A raw foodist is one who eats at least 75% of their diet raw. (Some radical fellows say 100% raw is 1000% better.) Food choices include fruits, vegetables, sprouts, nuts, seeds, grains, sea vegetables and other unprocessed organic and natural foods. I noticed that the raw food literature is large, often scholarly when it’s not messianic, and rife in claims that eating raw will cure psychological as well as physical ailments. Advocates claim that benefits include increased energy, clearer thinking, greater attunement to the body, and a heightened susceptibility to spiritual impulses — many of the same detoxifying benefits claimed by fasters. So far I was only noticing how much I enjoyed the taste and variety of this food, not to mention how satisfied I was.
Lunch was the first total meal we had and it was over the top awesome, especially since it was spiced with lively conversation from other guests who had pulled up in time to share it. Presentation is important at New Life Retreat. The pizza, for example (one of five dishes), had a juicy and creamy avocado spread spiked with jalapeno and garlic slathered on a buckwheat crust. All was topped with a rich tomato sauce and veggie patterns in an artistic design. Very nice, though perhaps not quite to the level of raw chef Juliano, whose creations in his book Raw, The Uncook Book I drooled over in the library. Juliano’s dishes would look elegant on a Rosedale wall, whether or not anyone ate them.
In the afternoon we went for a cross-country ski and helped shovel off the skating rink. Afterwards, a lovely dinner was accompanied by lively conversation centered around food, nutrition and health. I like the way that this retreat centre harmoniously blends open space for conviviality with private room for rest and whatever.
In the evening, sitting under the stars in the outdoor jacuzzi, I had time to reflect on radical new lifestyle possibilities. Could I incorporate more of the raw lifestyle into my daily routine? It wouldn’t be hard I decided, but a commitment was required. I was quite sure there would be health benefits.
I had more time to continue my ruminations on a relaxed Sunday: great food, new discoveries, food preparation tips, reading, and good conversation. I particularly enjoyed one of their simple desserts — soaked organic apricots and almonds whizzed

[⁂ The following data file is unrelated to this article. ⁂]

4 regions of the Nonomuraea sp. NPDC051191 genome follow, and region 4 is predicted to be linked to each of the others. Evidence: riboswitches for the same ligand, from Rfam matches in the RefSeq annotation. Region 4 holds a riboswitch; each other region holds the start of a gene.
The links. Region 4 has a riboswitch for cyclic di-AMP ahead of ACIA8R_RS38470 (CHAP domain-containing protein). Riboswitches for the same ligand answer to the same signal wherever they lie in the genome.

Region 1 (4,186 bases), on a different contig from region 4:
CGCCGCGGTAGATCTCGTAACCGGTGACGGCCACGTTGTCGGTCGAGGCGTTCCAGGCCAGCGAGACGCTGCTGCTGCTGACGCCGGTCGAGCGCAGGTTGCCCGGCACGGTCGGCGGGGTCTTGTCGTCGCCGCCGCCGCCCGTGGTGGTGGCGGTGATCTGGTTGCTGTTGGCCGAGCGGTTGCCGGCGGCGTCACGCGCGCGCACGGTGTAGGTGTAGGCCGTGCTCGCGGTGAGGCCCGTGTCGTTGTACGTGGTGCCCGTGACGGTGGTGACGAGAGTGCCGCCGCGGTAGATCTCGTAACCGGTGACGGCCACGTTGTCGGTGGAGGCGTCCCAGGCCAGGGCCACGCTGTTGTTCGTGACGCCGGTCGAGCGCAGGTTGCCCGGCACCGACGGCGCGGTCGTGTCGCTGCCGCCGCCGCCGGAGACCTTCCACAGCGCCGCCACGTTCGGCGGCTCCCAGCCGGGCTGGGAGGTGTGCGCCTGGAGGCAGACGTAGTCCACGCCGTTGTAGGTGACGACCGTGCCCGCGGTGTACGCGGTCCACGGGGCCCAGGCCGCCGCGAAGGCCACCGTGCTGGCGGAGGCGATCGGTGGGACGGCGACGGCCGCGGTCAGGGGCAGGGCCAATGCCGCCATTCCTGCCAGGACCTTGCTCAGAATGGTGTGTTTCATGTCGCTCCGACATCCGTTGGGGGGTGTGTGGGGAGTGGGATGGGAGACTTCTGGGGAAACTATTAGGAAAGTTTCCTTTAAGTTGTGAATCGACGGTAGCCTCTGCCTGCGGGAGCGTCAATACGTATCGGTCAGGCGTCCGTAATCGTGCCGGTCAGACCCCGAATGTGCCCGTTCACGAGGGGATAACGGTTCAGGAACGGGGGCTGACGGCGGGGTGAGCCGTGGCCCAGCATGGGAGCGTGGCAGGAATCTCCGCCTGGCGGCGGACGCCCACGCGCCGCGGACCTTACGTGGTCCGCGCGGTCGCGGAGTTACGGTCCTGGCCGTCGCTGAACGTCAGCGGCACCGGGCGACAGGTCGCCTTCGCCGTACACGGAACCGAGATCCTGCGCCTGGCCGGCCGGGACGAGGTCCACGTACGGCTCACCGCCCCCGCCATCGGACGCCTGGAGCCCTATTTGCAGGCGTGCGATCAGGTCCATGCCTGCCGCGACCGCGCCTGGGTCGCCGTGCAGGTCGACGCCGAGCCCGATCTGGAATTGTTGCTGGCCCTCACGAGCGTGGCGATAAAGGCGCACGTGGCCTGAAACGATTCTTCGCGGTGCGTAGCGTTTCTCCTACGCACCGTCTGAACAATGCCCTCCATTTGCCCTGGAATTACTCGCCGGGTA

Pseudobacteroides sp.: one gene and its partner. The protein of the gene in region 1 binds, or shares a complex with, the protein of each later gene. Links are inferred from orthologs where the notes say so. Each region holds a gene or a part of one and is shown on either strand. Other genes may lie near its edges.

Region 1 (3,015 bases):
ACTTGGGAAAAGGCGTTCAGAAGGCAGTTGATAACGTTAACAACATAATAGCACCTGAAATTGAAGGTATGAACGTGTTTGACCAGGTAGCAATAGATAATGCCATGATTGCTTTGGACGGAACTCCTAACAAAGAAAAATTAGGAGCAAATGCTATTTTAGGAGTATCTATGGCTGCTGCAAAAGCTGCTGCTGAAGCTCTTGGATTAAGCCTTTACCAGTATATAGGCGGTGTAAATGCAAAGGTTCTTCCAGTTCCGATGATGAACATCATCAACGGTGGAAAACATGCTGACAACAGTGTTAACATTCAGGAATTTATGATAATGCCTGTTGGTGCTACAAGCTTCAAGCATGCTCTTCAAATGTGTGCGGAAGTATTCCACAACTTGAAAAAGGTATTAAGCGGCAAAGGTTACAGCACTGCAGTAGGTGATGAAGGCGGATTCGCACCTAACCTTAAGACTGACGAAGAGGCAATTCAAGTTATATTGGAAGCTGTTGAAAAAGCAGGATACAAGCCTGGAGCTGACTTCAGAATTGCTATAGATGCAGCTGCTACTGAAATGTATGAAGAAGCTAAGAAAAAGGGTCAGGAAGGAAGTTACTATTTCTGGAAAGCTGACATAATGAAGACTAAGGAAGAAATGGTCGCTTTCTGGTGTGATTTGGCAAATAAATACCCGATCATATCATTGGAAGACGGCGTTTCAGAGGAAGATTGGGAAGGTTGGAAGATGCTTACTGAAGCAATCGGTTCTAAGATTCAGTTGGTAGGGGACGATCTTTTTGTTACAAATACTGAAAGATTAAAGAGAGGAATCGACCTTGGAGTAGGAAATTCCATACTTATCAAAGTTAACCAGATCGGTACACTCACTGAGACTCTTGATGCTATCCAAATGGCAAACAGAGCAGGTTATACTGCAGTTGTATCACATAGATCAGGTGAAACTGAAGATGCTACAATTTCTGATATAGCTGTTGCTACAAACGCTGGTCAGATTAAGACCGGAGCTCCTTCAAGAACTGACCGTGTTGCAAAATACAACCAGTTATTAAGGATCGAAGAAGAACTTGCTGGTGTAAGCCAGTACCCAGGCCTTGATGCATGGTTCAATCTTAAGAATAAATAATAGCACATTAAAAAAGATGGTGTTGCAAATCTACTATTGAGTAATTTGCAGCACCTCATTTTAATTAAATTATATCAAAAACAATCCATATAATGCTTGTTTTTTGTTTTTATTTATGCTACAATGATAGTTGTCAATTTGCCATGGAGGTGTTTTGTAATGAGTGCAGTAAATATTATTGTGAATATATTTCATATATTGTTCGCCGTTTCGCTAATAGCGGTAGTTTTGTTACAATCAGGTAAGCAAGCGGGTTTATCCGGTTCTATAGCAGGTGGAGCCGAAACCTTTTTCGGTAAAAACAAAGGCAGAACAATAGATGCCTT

in the blender.
By the time we were ready to leave, I was full, relaxed, and happy, and I had learned a bunch. Several ideas I picked up at the retreat are staples of my daily fare now. For example, my blender has pride of place on the counter now, and there are buckwheat and sunflower sprouts in the window. A lot of payoff for a weekend getaway.
In addition to regular raw food introductory weekends, New Life Retreat offers an assortment of health-related events, from sugar-bush jaunts to yoga weekends and organic beekeeping.
How to Get There: The New Life Retreat is a 4 hour drive from Toronto (en route to Ottawa) off Highway 7, not far from Perth. All details at http://www.newliferetreat.com, (613) 259-3337.
Like to try something simple yourself? How about a Tom and Av Lentil Sprout Salad…
Sprout either French or small green lentils (easy, easy — see below) and mix with equal parts of avocado and tomato, add a tetch of grated or finely-chopped red onion to heat it up, and a dressing (which could be as simple as oil and lemon). Toss and serve. It’s that simple.
To sprout lentils: soak for a half-day or more before pouring off the water. Keep in the dark at room temperature for another day or so, rinsing often to prevent drying. They will grow little tails as they sprout. Taste a few and when they are soft and sweet they are ready to eat.